Pillow Talk is not your average Wearable Technology device – it lets you share human heartbeats over the web. It’s not a heart rate tracker so much as a communication device. You’re listening to the heartbeat of someone you’re close to.
You can call it a “digital intimacy system” for you and someone you love.
How it works
Wired UK describes how it works:
The beat is picked up by a soft wristband, and then the rhythm and sound of the beat is sent over the internet to a speaker placed on their bed. The result, its makers claim, is ‘an intimate and engaging interaction between two people, regardless of the distance between them’.
With a set of headphones, you could also connect to someone during the day – which might be essential given different time-zones.
The Pillow Talk wearable project
The Pillow Talk wearable is designed by Little Riot, an all female design group. Leader Joanna Montgomery did the initial concept while at the university in Dundee. It launched on Kickstarter November 10th and is looking for£131,000. Each unit will cost £52 and over 450 people have already signed on.
It falls into that small group of wearable devices that doesn’t even have a screen but still connects us to others. We’ll see more devices like this as the wearable technology revolution unfolds.
The Apple Watch can also connect us to someone else with its heartbeat feature, but it requires that you actively make it happen. Pillow Talk just resides quietly in the background, conveying the sound we so often take for granted . . . a beating heart.
Perhaps this is not so much a wearable technology device as it is a sensor-receiver setup in the rapidly expanding Internet of Things. That term is misleading as it will not just be objects talking to each other but people communicating with people, and things. An Internet of People and Things.
Intimate or creepy?
It’s hard to ignore the creepy factor and you’ll have your own take on it. There’s the obvious instance of use for military families or others who are widely separated by work or other obligations.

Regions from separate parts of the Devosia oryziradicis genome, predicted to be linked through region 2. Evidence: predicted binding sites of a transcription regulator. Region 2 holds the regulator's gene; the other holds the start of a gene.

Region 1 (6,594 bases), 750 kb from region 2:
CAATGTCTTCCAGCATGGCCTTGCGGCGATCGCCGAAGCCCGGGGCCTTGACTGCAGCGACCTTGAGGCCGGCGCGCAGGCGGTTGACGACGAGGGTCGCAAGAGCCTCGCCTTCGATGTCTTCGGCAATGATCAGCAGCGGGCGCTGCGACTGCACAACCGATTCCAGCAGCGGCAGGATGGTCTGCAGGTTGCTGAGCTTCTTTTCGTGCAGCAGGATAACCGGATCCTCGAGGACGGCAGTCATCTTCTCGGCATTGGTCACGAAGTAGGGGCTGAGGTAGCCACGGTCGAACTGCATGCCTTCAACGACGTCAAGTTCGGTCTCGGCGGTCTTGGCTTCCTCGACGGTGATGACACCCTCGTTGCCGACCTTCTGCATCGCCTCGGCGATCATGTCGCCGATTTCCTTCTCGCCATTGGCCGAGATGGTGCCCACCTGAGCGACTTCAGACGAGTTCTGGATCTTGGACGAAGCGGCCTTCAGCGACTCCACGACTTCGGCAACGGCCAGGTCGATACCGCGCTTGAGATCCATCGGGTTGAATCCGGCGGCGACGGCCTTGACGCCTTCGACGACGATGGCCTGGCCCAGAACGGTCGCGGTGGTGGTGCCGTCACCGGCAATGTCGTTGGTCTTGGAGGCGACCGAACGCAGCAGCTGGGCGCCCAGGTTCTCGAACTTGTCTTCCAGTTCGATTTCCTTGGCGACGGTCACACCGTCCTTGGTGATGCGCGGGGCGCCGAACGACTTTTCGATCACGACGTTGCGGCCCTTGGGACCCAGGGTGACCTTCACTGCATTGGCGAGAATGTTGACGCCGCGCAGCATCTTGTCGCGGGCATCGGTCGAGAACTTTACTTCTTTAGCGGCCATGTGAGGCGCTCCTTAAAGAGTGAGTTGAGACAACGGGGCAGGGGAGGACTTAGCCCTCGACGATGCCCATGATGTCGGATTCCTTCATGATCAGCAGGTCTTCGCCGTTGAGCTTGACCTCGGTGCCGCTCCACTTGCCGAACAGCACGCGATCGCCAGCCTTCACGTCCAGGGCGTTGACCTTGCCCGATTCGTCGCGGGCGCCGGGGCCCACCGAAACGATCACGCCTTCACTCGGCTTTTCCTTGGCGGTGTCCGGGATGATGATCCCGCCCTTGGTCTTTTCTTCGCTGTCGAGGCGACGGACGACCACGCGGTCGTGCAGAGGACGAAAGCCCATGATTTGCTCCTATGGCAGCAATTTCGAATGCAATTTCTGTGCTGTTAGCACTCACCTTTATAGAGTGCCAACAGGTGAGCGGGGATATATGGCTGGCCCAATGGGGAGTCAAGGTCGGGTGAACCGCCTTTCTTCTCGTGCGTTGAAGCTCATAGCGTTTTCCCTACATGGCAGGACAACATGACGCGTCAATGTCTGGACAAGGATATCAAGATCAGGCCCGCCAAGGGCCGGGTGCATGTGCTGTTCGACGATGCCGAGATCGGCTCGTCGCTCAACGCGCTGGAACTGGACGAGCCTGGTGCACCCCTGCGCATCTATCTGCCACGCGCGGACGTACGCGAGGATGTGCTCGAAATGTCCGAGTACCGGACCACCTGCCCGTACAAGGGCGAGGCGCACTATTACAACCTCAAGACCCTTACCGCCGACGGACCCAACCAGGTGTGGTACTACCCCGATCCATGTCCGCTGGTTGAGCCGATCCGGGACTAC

Though when you think about it, that intimacy for military families could backfire. Imagine if you heard your lover’s heart rate suddenly start racing while they were on duty overseas. It could simply be the result of a drill or exercise, or a bad dream. But you’d never know it from just listening to their heartbeat. And if the connection ended and you were thousands of miles away, what would you think?
Digital intimacy could quickly turn into biological panic.
And then there’s the other side of this question. Someone could use it just to listen to another’s heartbeat during the day. Obviously, it’s voluntary so perhaps privacy is not the main issue. But it still moves toward the line bordering on creepy. Context and intent may be everything here.
As Montgomery notes:
We had one guy who used to sit at his desk with his headphones in, listening to his girlfriend sleeping, . . . Which leads me nicely to the ‘creepy’ point… yes, some people do find it creepy, but 50,0000 people are still obsessively awaiting it.
If you’re interested, December 10th is the last day to support the Pillow Talk Wearable project. And yes, it reached its funding goal.
Emory Craig is a writer, speaker, and VR consultant with extensive experience in art, new media, and higher education. He speaks at global conferences on innovation, education, and ethical technology in the future. He has published widely and worked with the US Agency for International Development, the United Nations, and the Organization for Economic Co-operation and Development (OECD). Living at the intersection of learning, games, and immersive storytelling, he is fascinated by AI-based avatars, digital twins, and the ethical implications of blurring the boundaries between the real and the virtual.